Fizzy, fantastic kombucha: recipe - Juice Daily
Homemade fermented raw kombucha tea. Photo: iStock

Fizzy, fantastic kombucha: recipe

This quantity of tea will make enough kombucha to fill about four 500 ml bottles, with enough liquid left over to act as a starter for the next batch. If you find yourself running low on leftover liquid, make a little extra tea next time. You’ll want to have at least a few cups of liquid remaining in the jar each time. The more starter liquid, the faster the tea will brew. The less, the longer.

There are two different brewing methods: continuous brewing and batch. I use the batch method.


10 cups filtered water
4 bags black tea
1 cup white sugar
1 cup kombucha
1 SCOBY or piece of SCOBY, at least a few inches in width


Bring 4 cups of water to a boil in a pot large enough to hold all 10 cups. Add tea and simmer for 5 to 7 minutes. Turn off heat and let steep for 10 minutes. Remove tea bags and add sugar. Stir to dissolve. Add the remaining filtered water and let the mixture cool.

Add the tea to a large glass jar. Add the kombucha and then place your SCOBY on top. (It’s OK if it sinks.) Cover the jar with a cloth and secure with a rubber band. Place jar in a dark, cool place for seven days.

To flavor and finish processing the kombucha: Using a funnel, place 2 tbsp. fruit puree in a 500 ml bottle with a flip-top closure. Place a strainer inside the funnel (optional) and then pour the fermented kombucha tea into the bottle, leaving between 3-5 cm of air at the top. Repeat with remaining bottles.

Quickly seal each bottle after adding the kombucha, which should be fizzy from the fermentation. Leave at room temperature for at least two days or up to five. Refrigerate the bottles and, when ready to drink, strain and serve.

Adapted from recipes by Chelsea Barrett and from Hannah Crum and Alex LaGory in ‘The Big Book of Kombucha: Brewing, Flavoring, and Enjoying the Health Benefits of Fermented Tea.

Kombucha Q-and-A

Even though we consume fermented products every day, the process of how bacteria and yeast transform milk into cheese or yogurt, flour into bread and cocoa beans into chocolate is still a mystery to most of us. Here is what Crum and LaGory have to say about some of the most common inquiries:

Why drink kombucha in the first place?

Because it’s delicious is my first response, but a close second are the countless health benefits, starting with the good-for-you bacteria found in the SCOBY. Those microorganisms feed the flora in your intestines, which doesn’t just help your digestive system but your immune system as well.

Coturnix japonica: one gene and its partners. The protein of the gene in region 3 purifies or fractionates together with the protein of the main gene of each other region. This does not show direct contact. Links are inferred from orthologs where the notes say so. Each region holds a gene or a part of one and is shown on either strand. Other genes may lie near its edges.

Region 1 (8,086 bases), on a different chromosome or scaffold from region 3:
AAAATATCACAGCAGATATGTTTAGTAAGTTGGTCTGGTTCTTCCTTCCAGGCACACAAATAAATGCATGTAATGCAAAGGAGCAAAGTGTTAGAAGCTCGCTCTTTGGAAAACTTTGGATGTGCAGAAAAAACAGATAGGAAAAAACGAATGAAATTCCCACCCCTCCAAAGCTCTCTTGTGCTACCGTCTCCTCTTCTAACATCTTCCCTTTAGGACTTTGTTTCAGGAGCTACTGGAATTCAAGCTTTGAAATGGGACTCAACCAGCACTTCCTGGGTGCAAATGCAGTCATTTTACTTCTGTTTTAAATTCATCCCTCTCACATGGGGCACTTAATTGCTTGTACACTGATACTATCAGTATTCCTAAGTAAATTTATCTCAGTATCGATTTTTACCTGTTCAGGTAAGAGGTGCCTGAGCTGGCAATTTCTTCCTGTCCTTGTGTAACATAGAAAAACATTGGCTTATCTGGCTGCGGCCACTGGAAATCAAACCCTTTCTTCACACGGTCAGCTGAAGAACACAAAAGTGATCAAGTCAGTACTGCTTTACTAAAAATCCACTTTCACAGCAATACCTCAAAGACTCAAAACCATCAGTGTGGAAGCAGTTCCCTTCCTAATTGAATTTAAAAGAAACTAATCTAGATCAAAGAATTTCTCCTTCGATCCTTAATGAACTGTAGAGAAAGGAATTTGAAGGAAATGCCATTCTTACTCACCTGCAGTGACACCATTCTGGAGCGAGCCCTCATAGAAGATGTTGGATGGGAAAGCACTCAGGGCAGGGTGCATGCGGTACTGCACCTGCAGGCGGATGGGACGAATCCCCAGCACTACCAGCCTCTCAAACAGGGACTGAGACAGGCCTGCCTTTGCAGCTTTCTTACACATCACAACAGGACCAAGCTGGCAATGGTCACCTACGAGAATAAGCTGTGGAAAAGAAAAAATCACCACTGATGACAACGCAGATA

According to Crum’s and LaGory’s book, kombucha is an adaptogen, “a plant-based derivative that normalizes and balances the body, benefiting the entire physiology rather than a specific organ or system,” they write. It’s a source of antioxidants, vitamin C, B vitamins and acids that detoxify the liver.

I’ll share one anecdote from my sister: For the past few years, she had been dealing with a gluten sensitivity, but now that she is drinking kombucha nearly every day, she can eat a piece of regular bread or pizza without having the same stomach troubles.

Is kombucha alcoholic?

Kombucha has trace amounts of alcohol, usually less than one percent, and is not considered alcoholic in the same sense of beer or wine. It is not inebriating and OK for children to drink. If you overferment the tea, it turns into something more like vinegar, not booze. However, there is a fermented tang to the drink that might not be suitable for people who have struggled with alcoholism.

Can anyone drink kombucha?

People with compromised immune systems should be cautious about consuming any kind of fermented foods, but at the same time, those people could have the most to benefit from increasing the amount of good bacteria in their system.

As you might assume in our hypercautious parenting culture, many American doctors do not encourage pregnant and breastfeeding women to drink kombucha. Most kombucha-drinking parents introduce a diluted kombucha to their kids around 1 year of age, sometimes earlier.

“Scientific studies have been conducted for (well over 100 years), and millions of homebrewers have made batch after batch, yet there is not a single case of fatality from kombucha on record,” the authors write. Compare that to peanuts, which cause dozens of deaths a year.

Addie Broyles

About the person who wrote this

Addie Broyles

Addie is a food writer for the Austin American-Statesman, she covers everything from cookbooks and food trends to farmers markets, food entrepreneurs and culinary culture.

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